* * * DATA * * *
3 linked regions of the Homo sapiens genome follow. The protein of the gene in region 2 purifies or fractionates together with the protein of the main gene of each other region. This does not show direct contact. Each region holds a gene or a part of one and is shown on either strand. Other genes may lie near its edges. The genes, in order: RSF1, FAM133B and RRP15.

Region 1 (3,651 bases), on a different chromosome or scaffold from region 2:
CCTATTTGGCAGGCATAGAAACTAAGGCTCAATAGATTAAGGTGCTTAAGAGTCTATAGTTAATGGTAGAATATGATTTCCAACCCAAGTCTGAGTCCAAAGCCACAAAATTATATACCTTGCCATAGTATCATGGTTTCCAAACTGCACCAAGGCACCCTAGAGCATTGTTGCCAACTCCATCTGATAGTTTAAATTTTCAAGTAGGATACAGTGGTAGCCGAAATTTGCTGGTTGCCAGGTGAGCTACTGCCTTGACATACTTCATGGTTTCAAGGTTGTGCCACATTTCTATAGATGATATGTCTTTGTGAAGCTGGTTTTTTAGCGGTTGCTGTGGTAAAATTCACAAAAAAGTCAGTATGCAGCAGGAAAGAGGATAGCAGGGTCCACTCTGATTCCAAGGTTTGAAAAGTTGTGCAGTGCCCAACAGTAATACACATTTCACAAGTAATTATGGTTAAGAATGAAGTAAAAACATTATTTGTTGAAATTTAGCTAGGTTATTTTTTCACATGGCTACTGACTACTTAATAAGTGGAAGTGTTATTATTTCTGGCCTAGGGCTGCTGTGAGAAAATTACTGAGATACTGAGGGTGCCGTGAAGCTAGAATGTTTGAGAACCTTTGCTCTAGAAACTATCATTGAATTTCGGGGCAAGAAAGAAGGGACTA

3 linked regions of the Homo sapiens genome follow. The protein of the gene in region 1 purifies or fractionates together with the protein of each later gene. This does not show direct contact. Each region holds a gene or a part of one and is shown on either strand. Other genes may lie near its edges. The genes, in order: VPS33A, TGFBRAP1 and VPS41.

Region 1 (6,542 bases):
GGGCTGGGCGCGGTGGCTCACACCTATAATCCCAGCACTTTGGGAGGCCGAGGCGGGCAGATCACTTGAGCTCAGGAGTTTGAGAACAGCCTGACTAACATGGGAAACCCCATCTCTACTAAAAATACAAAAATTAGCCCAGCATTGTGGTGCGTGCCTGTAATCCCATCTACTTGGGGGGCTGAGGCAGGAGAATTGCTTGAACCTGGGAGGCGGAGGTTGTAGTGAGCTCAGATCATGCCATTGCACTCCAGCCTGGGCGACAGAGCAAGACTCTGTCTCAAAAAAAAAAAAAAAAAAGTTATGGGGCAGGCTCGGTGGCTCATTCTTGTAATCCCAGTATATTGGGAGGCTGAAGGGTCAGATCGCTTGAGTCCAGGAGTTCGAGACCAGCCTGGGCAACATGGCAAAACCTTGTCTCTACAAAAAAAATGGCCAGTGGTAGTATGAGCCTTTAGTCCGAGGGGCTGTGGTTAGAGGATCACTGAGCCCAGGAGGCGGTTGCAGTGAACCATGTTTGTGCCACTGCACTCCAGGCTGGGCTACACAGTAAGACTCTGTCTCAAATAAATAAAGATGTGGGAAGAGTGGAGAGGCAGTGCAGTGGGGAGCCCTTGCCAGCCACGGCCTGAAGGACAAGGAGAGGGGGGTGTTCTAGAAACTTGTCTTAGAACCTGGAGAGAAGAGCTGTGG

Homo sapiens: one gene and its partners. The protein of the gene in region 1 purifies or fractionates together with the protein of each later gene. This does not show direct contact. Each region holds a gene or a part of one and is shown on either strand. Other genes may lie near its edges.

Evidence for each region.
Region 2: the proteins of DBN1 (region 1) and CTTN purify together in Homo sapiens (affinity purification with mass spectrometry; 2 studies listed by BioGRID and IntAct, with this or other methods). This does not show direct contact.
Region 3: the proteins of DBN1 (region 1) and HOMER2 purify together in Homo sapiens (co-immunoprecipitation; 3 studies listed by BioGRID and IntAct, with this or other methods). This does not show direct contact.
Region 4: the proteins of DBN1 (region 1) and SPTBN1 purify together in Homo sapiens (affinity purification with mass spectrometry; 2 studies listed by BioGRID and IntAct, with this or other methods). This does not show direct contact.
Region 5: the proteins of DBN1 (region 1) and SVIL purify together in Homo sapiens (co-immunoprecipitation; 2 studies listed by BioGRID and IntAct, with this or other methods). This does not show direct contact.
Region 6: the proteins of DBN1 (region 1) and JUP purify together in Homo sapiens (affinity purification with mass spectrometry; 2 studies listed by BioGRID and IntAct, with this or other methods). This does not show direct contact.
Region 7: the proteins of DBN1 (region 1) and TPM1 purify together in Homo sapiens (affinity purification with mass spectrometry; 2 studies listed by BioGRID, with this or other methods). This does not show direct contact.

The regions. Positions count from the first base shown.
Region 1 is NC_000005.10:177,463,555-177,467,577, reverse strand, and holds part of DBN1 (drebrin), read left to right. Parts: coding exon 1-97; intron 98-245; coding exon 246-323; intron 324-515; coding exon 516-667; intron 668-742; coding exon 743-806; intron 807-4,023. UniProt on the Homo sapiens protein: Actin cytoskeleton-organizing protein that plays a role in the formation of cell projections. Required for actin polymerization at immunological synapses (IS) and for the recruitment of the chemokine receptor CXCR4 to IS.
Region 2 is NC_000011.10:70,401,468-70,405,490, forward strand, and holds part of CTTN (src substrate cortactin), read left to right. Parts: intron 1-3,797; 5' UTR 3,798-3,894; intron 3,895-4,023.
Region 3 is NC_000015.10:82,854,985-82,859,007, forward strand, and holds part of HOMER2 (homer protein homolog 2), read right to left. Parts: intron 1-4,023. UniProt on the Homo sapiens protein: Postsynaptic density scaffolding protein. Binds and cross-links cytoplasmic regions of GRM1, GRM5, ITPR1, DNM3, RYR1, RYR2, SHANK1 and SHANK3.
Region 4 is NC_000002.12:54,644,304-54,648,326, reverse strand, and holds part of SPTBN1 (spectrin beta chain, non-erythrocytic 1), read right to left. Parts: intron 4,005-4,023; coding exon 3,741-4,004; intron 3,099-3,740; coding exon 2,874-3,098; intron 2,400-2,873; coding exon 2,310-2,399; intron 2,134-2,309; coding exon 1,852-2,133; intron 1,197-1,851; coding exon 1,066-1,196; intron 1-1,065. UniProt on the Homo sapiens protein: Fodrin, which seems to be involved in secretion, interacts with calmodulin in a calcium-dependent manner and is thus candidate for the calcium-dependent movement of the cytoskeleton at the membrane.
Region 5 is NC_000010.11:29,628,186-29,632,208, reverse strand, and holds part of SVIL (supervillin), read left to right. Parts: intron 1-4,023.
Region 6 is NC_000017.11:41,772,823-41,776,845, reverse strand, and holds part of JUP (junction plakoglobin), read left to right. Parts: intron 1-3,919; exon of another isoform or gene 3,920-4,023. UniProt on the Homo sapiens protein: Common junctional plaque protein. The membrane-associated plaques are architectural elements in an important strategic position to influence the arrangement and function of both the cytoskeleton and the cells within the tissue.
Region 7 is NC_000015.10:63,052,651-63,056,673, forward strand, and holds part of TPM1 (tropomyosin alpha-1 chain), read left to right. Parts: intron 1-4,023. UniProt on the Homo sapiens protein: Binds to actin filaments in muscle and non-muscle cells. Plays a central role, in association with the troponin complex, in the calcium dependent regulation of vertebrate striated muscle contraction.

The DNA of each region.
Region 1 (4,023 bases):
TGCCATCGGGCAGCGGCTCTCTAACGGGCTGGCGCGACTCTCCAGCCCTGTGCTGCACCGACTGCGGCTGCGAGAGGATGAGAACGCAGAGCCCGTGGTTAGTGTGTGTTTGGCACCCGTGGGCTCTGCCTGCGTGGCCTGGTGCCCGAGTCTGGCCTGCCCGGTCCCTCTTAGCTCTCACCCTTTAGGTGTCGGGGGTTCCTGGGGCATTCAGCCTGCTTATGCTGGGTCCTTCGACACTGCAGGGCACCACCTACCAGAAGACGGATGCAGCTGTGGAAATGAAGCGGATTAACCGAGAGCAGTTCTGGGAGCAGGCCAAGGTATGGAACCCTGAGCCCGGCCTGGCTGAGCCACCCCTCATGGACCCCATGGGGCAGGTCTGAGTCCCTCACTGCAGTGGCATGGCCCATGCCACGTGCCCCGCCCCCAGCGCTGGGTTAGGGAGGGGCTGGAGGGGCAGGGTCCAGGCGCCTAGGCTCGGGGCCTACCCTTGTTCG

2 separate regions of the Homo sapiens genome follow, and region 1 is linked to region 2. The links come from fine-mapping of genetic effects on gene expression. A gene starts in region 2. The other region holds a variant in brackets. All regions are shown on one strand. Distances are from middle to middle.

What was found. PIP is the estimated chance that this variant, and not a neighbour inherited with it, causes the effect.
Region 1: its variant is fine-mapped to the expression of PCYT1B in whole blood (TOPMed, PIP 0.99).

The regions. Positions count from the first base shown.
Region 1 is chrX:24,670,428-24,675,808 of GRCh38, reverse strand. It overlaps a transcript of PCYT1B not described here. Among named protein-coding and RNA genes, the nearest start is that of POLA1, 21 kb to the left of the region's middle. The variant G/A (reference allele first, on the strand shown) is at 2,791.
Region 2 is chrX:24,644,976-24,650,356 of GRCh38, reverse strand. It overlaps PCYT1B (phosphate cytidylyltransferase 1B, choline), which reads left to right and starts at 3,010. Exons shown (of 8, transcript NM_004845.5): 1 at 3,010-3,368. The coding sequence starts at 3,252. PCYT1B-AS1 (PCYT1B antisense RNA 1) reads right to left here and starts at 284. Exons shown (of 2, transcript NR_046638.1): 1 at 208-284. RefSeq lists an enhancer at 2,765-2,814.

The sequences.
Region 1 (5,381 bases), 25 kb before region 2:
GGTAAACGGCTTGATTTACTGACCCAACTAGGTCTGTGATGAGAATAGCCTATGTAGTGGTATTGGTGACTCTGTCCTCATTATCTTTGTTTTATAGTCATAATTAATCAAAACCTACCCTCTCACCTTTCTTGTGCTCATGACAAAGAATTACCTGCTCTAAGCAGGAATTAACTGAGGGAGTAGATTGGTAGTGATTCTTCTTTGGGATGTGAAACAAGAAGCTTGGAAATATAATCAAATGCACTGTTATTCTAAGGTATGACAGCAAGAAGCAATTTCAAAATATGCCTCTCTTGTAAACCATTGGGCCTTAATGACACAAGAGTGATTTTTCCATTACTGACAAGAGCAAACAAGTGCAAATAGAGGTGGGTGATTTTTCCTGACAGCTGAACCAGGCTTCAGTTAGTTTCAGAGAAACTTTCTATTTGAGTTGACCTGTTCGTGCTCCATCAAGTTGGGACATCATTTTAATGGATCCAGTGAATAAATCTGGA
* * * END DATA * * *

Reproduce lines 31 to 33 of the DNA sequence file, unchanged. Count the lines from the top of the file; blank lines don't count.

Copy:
Region 2 is chrX:24,644,976-24,650,356 of GRCh38, reverse strand. It overlaps PCYT1B (phosphate cytidylyltransferase 1B, choline), which reads left to right and starts at 3,010. Exons shown (of 8, transcript NM_004845.5): 1 at 3,010-3,368. The coding sequence starts at 3,252. PCYT1B-AS1 (PCYT1B antisense RNA 1) reads right to left here and starts at 284. Exons shown (of 2, transcript NR_046638.1): 1 at 208-284. RefSeq lists an enhancer at 2,765-2,814.

The sequences.
Region 1 (5,381 bases), 25 kb before region 2: